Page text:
In case you haven’t heard, it’s been raining here in the mid-south. Yesterday the gauge said that twelve inches fell between 8am and midnight. The flooding was impressive, but for us it was mostly a headache because our house is well positioned on the hillside. The lower pasture flooded, so the cows spent the night in the barn. The water was flowing through the perimeter fencing and popped a couple of panels loose, but they are back in place now. The basement got damp but did not flood, and fans have dried the floor. The driveway was the worst, with depressingly deep gullies dug in it by flowing water, but this morning a neighbor came by with his tractor and graded it for us.

In all this I use the term “we” loosely, because Chris and I were in Frankfort playing music when the floods came, and we were unable to get home last night due to water on the roads. Debbie and Maggie and Matthew were stuck with the job of keeping the homestead under control, which they did to the point of exhaustion; Chris and I sauntered in this morning to find everything mostly back to normal.

We didn’t get any still photos of the flooding around the house. There is some video, which I may upload to YouTube at some point, but it won’t be interesting to most people. If you want to see some real flooding, take a look at these two Facebook photo albums.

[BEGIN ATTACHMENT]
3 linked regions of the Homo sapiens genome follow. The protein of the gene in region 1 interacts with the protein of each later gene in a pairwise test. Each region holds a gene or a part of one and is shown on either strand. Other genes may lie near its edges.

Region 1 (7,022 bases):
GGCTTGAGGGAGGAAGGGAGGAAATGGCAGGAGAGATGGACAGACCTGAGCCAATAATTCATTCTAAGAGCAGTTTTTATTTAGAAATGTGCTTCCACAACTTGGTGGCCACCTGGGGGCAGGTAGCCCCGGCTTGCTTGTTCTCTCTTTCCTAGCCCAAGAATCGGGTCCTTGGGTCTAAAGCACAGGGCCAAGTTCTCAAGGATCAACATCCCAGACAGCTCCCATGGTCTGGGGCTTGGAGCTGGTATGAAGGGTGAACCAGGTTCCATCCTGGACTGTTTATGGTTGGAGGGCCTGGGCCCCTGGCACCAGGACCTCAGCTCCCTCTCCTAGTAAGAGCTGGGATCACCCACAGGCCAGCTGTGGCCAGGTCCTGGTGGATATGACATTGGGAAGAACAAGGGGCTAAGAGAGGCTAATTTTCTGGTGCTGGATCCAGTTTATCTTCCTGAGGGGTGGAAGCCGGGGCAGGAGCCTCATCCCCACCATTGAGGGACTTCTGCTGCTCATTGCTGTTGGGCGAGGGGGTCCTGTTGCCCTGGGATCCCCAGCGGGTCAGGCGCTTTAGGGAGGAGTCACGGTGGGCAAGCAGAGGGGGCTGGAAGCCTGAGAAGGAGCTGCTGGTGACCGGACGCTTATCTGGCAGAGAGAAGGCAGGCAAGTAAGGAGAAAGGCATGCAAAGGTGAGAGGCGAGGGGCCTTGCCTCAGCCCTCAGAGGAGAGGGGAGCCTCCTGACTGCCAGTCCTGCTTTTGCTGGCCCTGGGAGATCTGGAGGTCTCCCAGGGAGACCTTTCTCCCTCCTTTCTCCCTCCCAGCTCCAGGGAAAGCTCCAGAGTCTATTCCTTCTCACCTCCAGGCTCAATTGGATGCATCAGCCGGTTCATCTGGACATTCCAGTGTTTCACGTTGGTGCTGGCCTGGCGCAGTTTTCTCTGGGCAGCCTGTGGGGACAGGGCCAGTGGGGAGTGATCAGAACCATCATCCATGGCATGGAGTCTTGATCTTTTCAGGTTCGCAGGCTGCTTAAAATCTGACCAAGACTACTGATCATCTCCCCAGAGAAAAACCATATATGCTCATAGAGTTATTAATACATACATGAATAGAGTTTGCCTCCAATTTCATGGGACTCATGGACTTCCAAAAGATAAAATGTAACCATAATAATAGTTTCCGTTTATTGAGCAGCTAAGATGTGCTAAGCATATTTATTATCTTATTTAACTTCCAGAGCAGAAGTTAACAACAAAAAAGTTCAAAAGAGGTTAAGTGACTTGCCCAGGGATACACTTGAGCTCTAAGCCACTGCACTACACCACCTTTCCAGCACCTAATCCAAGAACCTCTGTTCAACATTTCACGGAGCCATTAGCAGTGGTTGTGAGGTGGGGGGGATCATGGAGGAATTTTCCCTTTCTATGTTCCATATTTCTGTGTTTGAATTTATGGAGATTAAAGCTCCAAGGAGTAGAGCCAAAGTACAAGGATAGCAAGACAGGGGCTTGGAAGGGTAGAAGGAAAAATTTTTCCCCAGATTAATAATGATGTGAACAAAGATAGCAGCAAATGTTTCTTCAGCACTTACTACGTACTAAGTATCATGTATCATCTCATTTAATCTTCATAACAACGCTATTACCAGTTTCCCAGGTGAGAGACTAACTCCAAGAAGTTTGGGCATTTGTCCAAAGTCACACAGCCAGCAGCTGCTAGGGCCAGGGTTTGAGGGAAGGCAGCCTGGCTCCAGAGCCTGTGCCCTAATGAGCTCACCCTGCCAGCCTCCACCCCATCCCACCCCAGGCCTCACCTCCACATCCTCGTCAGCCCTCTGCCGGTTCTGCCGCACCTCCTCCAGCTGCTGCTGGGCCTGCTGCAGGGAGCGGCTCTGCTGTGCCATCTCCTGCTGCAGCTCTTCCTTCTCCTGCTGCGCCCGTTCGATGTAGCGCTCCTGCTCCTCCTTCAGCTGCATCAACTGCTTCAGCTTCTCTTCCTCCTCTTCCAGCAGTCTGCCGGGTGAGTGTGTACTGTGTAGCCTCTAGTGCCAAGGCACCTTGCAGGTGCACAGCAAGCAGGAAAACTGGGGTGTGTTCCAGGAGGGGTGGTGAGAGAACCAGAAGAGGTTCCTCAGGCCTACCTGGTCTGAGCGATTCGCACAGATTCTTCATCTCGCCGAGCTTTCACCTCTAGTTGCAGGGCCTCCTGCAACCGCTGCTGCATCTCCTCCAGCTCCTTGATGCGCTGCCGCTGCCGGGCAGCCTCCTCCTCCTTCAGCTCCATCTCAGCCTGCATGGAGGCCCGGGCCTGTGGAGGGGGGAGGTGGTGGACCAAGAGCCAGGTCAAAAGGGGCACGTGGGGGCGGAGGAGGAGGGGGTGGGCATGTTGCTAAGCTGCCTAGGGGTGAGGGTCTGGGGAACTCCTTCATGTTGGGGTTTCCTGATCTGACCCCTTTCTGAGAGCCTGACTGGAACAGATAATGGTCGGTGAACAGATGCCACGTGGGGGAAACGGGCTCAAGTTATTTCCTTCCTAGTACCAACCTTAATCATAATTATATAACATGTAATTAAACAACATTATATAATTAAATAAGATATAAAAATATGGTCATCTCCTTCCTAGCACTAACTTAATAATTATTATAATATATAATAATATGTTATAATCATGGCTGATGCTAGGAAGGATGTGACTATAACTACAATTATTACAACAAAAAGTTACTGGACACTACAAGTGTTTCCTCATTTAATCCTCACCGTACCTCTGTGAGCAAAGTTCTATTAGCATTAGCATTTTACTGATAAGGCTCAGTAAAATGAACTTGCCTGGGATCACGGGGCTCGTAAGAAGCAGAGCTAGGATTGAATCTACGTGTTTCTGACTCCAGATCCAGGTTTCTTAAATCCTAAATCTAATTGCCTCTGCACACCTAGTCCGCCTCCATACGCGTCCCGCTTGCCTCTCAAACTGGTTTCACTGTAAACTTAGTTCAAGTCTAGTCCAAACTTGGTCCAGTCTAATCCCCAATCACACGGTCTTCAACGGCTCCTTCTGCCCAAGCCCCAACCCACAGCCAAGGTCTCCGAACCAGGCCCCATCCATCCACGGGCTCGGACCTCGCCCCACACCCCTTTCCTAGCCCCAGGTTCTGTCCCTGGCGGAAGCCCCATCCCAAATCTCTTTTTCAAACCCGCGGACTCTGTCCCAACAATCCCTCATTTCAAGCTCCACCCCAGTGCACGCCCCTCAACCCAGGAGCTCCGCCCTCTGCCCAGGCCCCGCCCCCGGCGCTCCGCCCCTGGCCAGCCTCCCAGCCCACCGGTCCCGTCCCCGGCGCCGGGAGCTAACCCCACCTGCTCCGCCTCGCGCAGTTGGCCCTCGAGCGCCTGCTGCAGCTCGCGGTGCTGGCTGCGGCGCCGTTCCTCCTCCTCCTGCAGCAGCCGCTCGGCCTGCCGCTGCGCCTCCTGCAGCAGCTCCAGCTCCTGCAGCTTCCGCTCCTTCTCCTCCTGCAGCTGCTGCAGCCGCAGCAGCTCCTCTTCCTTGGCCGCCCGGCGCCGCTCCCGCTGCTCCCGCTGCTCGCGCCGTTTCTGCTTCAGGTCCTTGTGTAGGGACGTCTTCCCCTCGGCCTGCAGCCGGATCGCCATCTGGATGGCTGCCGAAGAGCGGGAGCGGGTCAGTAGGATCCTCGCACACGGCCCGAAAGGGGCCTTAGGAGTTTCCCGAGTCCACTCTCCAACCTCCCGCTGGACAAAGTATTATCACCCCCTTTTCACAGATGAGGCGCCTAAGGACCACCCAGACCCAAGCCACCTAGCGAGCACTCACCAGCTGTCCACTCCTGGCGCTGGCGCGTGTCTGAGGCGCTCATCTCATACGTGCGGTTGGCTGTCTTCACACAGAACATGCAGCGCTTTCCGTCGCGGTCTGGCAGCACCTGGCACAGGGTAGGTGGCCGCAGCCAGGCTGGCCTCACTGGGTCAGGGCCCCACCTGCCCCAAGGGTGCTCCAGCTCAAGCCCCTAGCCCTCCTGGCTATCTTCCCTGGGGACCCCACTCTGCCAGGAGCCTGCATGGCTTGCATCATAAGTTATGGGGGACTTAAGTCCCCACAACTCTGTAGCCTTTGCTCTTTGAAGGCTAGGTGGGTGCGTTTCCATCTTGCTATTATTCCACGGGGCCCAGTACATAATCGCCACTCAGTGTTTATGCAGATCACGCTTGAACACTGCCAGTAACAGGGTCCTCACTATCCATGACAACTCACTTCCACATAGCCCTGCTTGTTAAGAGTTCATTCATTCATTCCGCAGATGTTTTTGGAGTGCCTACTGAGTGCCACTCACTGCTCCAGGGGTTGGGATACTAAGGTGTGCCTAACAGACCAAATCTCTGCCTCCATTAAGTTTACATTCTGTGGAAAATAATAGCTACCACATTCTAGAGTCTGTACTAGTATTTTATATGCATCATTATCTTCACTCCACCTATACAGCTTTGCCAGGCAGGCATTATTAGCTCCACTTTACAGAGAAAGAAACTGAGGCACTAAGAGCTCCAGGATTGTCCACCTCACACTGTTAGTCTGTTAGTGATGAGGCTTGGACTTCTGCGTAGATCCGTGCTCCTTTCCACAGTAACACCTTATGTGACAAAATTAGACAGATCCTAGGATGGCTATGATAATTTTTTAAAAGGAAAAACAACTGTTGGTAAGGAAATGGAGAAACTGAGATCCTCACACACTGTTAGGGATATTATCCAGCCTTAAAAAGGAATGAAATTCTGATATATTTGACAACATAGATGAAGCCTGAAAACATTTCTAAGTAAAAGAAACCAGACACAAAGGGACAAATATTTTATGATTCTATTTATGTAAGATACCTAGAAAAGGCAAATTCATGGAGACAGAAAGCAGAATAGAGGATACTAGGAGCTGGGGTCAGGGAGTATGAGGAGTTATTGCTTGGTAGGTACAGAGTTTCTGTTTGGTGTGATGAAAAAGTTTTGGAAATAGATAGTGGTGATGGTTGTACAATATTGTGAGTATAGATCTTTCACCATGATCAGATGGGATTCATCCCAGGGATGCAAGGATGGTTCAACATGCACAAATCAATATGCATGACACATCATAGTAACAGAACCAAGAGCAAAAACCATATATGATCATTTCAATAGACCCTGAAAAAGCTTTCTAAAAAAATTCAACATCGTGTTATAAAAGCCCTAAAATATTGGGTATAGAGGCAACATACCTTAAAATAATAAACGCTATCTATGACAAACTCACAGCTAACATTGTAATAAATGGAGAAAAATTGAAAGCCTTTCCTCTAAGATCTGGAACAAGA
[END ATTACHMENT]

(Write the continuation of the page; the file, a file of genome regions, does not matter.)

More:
26 photos of flooding in Liberty

55 photos of flooding in Liberty

Liberty is a small town about fifteen minutes north of us, on US Hwy 127. Last night around 8pm we came south on 127 but were stopped about five miles north of town because of water across the road. We turned around and headed back to Danville, where we spent the night. This morning we drove south again to find that the water had receded and the roads were clear through Liberty and on towards home, but the damage done in Liberty was extensive. Look at some of those photos and you’ll see why.

Here’s another photo of Liberty from a local online newspaper. This is the main drag, Hwy 127, the only road that could get us from Danville to home, taken about the time we were turning around. I’m glad we did.


One thought on “Rain

  1. 2 years ago we had the same problem here, only the rain started in April, and wouldn’t let up all summer for more than few days at a time. Basements flooded all over the place. First floor apartment blocks all over Springfield had to have their first floors rebuilt. I broke my little toe that year and had to wear a special open toed boot while i worked as a groundskeeper. My foot seemed never to get dry. Gardens suffered, pastures could not be mowed for hay, etc. We get 45 or more inches of rain here in the Ozarks, but that year the rain gauge washed out. I hope that doesn’t happen to you. I grew up in the Arizona desert near the town of Tombstone. I love water with a passion that people from wetter climes can’t imagine. but I found out, that there is such a thing as actually too much water…….!!!!!

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